Self-management and care is vital and requires patients to do more for themselves and to assume more
responsibility (people are not inherently comfortable with this role). The focus is on the prevention of ill health
and not its treatment.
Facilitation of self-care by a Management Team of health care professionals with specialised training and
knowledge has been shown to be essential in the control of diabetes. They provide counselling, education,
diagnosis, treatment and lifestyle options, support and motivation. This reduces sickness, death, costs and
hospitalisation due to diabetes. In addition to the Doctor, input from a Diabetes Educator, Dietician, Podiatrist,
Ophthalmologist, Pharmacist, Biokineticist and Psychologist (amongst others), is necessary at different times to
maximise care and quality of life. The doctor is not the head of this team – it is the person with diabetes and
their family. Groups such as Diabetes Associations are vital to provide support where most of diabetes care
occurs – in the community.
A person with diabetes has to balance the demands of life, diabetes and diabetes management with the
resources (personal, structural, financial, friends and family etc.) available to them. There must be
Concordance or agreement within the Team (including the patient) of the degree of tension that is being
experienced and of their ability to cope with it. This will go a long way to ensuring an open, trusting care
process and achieving maximum adherence to therapy. Of course agreement is not possible without good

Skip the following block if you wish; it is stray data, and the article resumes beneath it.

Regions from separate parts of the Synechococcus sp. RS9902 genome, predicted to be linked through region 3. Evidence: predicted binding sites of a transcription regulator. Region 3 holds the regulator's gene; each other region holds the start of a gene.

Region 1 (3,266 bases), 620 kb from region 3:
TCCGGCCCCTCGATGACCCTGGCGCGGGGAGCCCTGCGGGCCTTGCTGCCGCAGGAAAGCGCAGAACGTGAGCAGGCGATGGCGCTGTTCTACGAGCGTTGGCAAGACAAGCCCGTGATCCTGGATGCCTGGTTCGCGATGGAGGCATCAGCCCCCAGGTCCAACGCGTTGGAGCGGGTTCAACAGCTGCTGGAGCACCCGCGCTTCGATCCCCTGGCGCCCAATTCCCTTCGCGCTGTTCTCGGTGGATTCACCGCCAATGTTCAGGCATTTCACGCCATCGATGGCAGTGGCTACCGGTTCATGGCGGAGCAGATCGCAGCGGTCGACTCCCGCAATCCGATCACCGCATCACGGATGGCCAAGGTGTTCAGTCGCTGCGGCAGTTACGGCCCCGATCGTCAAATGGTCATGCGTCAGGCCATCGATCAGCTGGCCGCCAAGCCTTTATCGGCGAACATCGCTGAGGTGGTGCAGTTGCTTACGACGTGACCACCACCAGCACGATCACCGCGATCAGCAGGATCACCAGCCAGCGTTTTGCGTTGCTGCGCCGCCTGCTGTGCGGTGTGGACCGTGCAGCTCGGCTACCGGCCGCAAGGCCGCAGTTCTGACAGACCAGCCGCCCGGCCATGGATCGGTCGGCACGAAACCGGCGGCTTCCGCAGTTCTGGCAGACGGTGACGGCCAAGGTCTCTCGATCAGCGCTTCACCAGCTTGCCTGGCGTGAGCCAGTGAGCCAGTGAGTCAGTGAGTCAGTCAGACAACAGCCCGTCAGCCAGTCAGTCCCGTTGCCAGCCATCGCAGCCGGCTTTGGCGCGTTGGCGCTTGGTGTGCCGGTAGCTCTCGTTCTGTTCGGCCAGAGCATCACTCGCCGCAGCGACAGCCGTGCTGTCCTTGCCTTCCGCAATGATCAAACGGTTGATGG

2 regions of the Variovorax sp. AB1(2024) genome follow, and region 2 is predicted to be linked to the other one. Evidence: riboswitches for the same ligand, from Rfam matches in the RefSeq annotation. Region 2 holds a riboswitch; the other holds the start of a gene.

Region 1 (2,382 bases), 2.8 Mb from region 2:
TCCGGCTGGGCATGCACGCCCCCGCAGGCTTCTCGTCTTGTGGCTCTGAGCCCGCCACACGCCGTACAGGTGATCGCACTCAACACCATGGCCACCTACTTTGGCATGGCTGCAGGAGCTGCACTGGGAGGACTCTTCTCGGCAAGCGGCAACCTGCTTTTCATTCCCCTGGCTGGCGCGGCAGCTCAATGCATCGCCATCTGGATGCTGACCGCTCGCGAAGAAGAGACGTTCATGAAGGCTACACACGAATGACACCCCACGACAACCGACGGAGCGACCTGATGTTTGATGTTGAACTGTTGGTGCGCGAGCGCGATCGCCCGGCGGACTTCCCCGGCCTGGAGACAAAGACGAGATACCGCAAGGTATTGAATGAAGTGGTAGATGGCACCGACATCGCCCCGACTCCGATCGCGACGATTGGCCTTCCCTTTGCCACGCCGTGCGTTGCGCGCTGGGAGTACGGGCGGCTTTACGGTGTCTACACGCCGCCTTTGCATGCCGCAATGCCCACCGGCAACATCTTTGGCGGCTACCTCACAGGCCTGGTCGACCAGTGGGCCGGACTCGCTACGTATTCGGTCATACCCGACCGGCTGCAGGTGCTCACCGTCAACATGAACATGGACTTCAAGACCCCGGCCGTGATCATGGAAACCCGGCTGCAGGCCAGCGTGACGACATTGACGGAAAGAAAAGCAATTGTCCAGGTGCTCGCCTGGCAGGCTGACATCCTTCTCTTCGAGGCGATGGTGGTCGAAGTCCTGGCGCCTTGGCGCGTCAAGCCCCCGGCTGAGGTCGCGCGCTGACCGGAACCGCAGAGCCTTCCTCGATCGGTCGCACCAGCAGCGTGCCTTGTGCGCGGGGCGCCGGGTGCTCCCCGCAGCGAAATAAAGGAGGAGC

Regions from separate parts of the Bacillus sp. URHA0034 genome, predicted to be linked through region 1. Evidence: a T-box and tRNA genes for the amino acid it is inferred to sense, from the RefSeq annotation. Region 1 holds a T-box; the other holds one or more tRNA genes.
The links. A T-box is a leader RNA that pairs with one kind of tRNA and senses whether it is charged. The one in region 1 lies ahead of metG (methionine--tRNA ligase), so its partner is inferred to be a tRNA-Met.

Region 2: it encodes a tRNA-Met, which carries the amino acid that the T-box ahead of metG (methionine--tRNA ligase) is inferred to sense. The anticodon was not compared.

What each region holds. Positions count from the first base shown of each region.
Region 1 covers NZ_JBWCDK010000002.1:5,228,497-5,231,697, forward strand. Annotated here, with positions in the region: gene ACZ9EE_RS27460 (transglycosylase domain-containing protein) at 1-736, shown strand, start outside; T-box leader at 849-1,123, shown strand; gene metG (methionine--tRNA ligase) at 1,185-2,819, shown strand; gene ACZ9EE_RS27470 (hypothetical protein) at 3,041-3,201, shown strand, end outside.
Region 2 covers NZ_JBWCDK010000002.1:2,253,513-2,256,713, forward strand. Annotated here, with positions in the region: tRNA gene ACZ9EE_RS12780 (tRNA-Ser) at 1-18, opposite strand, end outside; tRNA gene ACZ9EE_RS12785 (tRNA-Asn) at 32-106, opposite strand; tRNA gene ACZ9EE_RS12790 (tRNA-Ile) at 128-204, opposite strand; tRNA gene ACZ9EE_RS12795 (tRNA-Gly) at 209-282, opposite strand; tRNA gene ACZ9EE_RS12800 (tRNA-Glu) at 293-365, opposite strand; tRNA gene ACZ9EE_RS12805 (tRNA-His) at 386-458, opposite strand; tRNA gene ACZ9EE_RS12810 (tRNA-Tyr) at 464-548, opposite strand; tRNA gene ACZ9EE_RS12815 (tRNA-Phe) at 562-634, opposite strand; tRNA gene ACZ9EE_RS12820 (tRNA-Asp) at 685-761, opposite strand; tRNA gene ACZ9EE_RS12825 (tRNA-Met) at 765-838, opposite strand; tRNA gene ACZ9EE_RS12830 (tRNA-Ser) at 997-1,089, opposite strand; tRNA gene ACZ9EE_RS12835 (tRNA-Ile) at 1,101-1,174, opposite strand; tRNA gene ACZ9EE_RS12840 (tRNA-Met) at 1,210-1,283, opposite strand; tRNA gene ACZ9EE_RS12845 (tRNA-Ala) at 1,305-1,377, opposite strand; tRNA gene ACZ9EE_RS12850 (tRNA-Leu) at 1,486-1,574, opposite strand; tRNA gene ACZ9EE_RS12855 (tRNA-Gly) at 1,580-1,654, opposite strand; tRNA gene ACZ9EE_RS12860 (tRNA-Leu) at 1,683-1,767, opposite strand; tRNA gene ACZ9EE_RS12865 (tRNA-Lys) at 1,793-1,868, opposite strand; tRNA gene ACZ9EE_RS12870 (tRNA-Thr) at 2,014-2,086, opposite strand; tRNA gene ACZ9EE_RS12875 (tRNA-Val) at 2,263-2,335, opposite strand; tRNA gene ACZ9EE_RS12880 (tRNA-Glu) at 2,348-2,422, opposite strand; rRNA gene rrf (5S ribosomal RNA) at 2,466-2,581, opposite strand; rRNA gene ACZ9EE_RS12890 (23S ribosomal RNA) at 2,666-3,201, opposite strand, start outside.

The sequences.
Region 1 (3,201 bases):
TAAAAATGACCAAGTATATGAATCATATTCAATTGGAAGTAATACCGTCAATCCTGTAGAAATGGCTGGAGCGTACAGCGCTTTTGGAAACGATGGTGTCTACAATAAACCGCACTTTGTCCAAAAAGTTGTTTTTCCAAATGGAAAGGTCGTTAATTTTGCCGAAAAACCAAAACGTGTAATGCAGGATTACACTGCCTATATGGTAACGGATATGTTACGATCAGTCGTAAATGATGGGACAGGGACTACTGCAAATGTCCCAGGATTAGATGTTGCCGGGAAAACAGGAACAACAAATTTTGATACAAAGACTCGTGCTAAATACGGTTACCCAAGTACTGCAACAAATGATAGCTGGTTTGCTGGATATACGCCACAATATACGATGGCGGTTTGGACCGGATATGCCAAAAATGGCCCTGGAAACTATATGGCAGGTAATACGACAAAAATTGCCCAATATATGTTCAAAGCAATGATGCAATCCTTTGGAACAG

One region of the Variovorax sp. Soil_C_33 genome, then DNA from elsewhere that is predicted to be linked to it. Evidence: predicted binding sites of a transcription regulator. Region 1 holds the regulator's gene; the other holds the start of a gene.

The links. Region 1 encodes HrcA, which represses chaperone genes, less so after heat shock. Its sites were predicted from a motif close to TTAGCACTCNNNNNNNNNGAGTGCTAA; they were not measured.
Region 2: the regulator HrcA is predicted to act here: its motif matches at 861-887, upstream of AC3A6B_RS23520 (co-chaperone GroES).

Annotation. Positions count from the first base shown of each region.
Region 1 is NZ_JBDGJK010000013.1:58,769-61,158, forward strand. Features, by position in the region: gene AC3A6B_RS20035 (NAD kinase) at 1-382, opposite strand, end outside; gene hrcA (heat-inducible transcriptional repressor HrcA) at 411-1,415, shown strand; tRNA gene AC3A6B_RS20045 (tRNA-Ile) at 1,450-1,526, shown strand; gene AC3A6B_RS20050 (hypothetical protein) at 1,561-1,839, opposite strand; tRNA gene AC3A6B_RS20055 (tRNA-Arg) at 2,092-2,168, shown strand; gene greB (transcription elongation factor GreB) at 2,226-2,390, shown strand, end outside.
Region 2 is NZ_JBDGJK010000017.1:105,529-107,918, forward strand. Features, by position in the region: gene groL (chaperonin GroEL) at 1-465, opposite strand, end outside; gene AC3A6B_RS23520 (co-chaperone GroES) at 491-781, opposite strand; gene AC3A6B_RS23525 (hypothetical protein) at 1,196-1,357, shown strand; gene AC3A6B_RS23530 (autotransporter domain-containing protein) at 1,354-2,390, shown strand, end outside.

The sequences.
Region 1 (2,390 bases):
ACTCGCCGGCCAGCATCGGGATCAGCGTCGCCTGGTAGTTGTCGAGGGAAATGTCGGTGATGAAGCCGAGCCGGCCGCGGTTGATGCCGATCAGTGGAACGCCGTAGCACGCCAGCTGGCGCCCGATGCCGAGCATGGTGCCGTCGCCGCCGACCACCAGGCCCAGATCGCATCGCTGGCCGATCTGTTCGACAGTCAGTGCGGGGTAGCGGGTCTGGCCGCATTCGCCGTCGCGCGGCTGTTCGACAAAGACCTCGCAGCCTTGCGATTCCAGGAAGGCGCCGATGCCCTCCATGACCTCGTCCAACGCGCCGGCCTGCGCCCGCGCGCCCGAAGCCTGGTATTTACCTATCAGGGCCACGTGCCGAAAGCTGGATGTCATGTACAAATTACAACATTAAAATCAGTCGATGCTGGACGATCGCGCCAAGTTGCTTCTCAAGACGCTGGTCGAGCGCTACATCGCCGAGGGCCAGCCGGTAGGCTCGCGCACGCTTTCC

Communication – patient and diabetes team must be open and truthful at all times and most importantly must
LISTEN to each other!
Conceptions of diabetes are often coloured by past experiences of diabetes treatment and failures. A set of values,
attitudes and beliefs develop which guide future feelings and behaviours towards diabetes. These must be assessed
and factored into any treatment plan.
A Change in your way of thinking (conceptions) is needed to help others change and adjust to a condition that is
mainly self-managed and that requires life-long care and control. Change however, involves examining our own
attitudes, values and beliefs about something (in this case diabetes) for it is these “internal” drives that determine our
eventual behaviour and what our patients / clients experience as a result.
If you change you can help to Change Diabetes Care
Changing Diabetes Care
Have a look at the following definition:
Diabetes Mellitus: a metabolic disorder of multiple aetiology characterised by chronic hyperglycaemia with